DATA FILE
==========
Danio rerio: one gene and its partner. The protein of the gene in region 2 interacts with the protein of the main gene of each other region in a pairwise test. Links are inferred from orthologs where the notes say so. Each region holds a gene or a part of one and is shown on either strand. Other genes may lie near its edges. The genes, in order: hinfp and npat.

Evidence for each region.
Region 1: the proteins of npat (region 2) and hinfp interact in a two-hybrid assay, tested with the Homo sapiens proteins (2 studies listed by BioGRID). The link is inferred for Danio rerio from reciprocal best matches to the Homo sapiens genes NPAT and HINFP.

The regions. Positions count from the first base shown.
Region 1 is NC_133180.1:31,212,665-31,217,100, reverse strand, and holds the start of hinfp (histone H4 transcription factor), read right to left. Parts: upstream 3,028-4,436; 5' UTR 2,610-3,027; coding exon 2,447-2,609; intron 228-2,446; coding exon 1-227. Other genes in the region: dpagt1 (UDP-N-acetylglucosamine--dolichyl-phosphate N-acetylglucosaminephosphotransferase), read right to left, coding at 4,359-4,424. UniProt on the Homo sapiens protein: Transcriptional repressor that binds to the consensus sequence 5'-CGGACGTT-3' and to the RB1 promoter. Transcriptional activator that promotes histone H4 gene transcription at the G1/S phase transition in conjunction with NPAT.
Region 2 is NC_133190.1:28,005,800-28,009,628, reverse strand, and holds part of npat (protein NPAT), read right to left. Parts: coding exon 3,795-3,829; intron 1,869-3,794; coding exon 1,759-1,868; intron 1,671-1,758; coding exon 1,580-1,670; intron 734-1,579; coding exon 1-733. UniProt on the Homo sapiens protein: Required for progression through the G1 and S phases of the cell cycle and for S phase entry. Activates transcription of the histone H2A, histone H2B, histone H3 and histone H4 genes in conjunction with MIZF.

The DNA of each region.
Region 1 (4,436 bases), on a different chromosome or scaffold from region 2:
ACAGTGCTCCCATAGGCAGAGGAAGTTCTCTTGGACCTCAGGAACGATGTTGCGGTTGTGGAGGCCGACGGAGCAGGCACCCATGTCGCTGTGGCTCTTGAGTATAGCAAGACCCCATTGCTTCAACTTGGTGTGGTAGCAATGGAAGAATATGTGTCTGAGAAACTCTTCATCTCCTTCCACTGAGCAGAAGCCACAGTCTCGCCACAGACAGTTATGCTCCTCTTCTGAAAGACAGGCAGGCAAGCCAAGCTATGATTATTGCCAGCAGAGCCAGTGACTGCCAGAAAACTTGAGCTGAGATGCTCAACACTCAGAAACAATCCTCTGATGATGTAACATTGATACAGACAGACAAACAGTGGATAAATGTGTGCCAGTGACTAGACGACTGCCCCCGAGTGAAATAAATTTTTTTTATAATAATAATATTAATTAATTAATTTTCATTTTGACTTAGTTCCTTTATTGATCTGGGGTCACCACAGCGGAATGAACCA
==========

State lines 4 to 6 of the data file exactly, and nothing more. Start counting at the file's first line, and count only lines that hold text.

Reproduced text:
The regions. Positions count from the first base shown.
Region 1 is NC_133180.1:31,212,665-31,217,100, reverse strand, and holds the start of hinfp (histone H4 transcription factor), read right to left. Parts: upstream 3,028-4,436; 5' UTR 2,610-3,027; coding exon 2,447-2,609; intron 228-2,446; coding exon 1-227. Other genes in the region: dpagt1 (UDP-N-acetylglucosamine--dolichyl-phosphate N-acetylglucosaminephosphotransferase), read right to left, coding at 4,359-4,424. UniProt on the Homo sapiens protein: Transcriptional repressor that binds to the consensus sequence 5'-CGGACGTT-3' and to the RB1 promoter. Transcriptional activator that promotes histone H4 gene transcription at the G1/S phase transition in conjunction with NPAT.
Region 2 is NC_133190.1:28,005,800-28,009,628, reverse strand, and holds part of npat (protein NPAT), read right to left. Parts: coding exon 3,795-3,829; intron 1,869-3,794; coding exon 1,759-1,868; intron 1,671-1,758; coding exon 1,580-1,670; intron 734-1,579; coding exon 1-733. UniProt on the Homo sapiens protein: Required for progression through the G1 and S phases of the cell cycle and for S phase entry. Activates transcription of the histone H2A, histone H2B, histone H3 and histone H4 genes in conjunction with MIZF.